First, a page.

In the introduction to Living Without God, Ronald Aronson assumes a problem that many religious skeptics would quickly dismiss as not their problem. And yet it’s one to which I suspect many would welcome a personal solution.
“To appreciate our problem,” Aronson writes, “atheists, agnostics, and skeptics need only recall the hesitation and stammering of their most recent personal conversation with anyone who is religious. Even after reading Harris, Dennett, Dawkins, and Hitchens, secularists have difficulty discussing what it is we believe in, if it’s not God.” Aronson, who is Distinguished Professor of the History of Ideas at Wayne State University, goes on to differentiate between what he calls the “principled tentativeness” of nonbelievers and the firm beliefs, morality, deep sense of belonging, and the “confidence in dealing with life’s mysteries and uncertainties,” of their religious counterparts. “Why,” he asks, “are we [nonbelievers] unable to be more persuasive? Besides disbelief, what do we have to offer? What should we tell our children and grandchildren as we see them swept up in a pervasively religious environment?”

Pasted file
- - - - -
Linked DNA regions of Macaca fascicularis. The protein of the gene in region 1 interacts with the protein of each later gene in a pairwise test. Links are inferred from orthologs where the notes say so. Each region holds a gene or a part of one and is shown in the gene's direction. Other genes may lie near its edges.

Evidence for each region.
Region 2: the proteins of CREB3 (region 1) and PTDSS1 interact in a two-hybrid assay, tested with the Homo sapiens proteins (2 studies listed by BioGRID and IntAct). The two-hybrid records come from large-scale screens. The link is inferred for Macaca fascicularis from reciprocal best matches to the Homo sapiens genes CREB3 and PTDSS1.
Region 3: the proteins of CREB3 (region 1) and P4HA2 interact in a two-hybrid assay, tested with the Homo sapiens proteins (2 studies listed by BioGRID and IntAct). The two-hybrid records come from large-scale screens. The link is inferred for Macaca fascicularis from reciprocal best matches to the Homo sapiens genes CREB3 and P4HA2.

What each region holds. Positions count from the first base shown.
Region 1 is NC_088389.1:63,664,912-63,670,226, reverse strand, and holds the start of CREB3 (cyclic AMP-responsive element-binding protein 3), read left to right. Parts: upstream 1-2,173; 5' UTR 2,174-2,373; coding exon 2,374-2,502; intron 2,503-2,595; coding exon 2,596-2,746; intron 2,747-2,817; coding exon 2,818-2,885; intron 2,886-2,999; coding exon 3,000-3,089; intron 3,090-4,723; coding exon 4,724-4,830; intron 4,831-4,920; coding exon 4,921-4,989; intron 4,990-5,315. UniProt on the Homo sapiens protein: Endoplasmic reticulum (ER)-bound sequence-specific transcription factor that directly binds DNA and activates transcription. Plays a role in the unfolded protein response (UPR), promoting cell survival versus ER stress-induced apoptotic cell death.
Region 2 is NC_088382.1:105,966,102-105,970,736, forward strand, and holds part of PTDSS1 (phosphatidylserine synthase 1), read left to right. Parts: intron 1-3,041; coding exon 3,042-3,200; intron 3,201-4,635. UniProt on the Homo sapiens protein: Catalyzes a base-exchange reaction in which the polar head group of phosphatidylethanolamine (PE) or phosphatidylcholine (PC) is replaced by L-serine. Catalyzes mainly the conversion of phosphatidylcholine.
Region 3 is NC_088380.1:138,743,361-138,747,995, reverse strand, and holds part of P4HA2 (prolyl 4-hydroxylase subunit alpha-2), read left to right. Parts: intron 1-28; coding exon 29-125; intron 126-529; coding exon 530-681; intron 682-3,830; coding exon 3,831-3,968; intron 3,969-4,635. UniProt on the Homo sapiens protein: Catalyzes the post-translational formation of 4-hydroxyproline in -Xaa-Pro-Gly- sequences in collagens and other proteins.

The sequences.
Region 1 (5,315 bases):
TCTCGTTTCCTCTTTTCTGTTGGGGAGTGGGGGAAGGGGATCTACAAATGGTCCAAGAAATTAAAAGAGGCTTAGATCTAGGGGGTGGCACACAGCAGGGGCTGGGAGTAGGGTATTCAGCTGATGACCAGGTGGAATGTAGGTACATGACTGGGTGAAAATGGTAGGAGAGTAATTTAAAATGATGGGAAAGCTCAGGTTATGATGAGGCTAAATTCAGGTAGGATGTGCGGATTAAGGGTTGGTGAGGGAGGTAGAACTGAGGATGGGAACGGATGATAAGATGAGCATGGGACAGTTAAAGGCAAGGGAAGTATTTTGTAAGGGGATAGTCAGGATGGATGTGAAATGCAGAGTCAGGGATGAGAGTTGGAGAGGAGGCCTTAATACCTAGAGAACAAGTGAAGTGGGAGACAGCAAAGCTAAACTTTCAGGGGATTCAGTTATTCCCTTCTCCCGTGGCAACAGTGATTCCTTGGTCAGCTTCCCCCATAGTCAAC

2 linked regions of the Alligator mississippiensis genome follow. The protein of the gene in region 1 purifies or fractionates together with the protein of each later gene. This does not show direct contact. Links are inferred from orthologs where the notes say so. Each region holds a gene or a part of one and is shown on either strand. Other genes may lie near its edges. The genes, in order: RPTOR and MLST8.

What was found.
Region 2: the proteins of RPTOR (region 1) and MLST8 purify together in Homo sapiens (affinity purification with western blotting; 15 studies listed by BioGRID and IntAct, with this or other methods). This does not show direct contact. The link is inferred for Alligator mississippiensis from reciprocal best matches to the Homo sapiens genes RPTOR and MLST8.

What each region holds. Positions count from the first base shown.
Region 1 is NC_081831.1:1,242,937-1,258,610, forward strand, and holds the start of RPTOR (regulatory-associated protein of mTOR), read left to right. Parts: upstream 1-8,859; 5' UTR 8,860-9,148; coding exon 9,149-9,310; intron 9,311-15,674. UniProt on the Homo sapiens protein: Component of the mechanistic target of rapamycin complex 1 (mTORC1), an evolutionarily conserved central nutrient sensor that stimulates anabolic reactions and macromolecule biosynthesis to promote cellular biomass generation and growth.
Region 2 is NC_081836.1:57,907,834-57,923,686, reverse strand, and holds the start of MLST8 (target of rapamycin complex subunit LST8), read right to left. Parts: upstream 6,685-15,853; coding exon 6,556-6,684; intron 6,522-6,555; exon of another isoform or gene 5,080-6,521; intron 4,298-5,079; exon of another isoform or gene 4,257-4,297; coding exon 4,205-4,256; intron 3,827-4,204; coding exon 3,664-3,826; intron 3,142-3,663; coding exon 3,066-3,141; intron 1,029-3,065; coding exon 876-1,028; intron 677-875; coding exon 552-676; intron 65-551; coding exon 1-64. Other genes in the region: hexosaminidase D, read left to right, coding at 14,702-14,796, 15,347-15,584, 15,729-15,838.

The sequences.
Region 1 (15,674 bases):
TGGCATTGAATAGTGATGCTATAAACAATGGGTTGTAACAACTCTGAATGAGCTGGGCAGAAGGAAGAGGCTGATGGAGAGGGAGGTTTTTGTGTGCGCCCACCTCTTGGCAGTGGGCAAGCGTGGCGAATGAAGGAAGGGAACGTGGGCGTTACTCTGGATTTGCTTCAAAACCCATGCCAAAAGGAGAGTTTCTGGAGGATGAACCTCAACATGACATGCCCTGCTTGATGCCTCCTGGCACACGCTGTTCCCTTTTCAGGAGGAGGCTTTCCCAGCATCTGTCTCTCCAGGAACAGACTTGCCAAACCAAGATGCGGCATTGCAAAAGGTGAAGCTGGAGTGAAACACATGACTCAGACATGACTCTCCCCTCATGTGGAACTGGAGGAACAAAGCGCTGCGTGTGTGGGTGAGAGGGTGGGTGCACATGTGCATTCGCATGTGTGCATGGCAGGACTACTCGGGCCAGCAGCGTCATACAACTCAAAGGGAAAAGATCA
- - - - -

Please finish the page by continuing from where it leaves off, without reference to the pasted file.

Many disbelievers and nonbelievers would, I am sure, bristle a bit at this and say they do indeed have personal philosophies that replace and even go beyond religion, and humanism would surely be in the forefront. Yet the very terms nonbeliever, atheist, agnostic, and skeptic are negatives and don’t, in themselves, point towards any unifying set of positive principles. There was once the belief in progress that partly filled this role, Aronson avers, but that has become untenable or at least unsatisfying in the present.
Living Without God is Aronson’s attempt to provide the substance of a unifying set of positive principles for nonbelievers. As the author or editor of nine books on philosophical topics (he is an internationally recognized authority on Jean-Paul Sartre), Aronson here proposes to formulate a coherent secular philosophy by returning to and updating Immanuel Kant’s three great questions: What can I know? What should I do? What may I hope?